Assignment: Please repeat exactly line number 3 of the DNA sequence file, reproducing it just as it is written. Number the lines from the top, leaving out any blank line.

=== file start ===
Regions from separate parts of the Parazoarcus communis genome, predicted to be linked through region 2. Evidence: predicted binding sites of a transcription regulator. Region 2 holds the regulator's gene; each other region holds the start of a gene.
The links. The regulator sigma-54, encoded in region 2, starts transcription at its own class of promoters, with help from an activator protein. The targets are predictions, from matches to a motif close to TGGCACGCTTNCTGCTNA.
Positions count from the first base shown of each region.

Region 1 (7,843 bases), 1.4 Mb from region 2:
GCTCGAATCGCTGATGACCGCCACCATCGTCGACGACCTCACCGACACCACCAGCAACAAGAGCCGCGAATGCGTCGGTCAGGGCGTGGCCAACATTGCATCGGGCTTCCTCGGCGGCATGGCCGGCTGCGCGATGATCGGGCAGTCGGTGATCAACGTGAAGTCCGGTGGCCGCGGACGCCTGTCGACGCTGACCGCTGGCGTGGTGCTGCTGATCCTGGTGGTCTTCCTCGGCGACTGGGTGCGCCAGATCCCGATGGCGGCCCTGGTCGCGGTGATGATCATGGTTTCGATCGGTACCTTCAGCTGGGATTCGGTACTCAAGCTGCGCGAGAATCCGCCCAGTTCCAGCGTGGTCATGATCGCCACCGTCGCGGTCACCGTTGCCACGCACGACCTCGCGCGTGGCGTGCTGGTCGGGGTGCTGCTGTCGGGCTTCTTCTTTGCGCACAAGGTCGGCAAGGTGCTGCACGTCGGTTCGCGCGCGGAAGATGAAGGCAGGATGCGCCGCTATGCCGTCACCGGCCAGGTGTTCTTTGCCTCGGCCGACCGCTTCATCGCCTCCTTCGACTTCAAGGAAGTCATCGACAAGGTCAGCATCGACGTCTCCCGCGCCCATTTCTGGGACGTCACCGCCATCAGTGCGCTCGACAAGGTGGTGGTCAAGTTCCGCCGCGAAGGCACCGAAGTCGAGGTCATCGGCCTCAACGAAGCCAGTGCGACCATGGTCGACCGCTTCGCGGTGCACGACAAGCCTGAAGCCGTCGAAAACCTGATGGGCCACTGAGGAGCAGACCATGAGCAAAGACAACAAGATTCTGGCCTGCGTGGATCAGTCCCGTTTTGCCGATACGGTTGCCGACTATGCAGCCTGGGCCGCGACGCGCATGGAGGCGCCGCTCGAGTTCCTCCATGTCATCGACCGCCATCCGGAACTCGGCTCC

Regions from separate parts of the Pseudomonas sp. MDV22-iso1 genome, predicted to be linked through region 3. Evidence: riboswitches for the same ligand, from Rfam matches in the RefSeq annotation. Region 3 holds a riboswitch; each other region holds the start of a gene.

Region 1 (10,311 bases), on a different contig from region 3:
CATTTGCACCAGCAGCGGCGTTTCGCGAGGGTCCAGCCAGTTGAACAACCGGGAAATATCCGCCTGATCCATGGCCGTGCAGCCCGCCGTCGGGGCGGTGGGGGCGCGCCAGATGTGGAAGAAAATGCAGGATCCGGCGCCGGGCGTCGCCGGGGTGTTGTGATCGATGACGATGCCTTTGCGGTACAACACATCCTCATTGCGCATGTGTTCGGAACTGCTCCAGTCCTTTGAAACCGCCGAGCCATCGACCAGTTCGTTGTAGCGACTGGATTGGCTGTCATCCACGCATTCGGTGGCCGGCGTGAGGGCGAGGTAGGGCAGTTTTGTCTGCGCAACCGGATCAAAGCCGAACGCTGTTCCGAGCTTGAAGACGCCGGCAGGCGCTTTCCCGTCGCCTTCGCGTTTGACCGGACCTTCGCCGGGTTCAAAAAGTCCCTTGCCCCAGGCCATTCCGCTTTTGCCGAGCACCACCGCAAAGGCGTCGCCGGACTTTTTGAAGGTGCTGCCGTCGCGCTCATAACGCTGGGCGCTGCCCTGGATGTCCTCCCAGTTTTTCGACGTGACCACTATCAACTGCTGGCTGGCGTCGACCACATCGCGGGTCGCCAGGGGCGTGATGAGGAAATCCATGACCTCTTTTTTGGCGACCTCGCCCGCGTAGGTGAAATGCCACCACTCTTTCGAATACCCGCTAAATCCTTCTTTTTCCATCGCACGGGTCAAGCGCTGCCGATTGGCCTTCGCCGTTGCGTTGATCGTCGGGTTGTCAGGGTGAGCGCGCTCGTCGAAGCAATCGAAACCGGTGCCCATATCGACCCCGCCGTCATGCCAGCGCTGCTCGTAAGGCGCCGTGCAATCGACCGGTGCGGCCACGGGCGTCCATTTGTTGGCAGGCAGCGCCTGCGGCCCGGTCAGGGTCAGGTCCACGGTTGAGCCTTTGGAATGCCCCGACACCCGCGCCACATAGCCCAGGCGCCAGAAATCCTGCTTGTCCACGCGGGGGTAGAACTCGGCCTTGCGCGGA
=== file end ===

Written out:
Positions count from the first base shown of each region.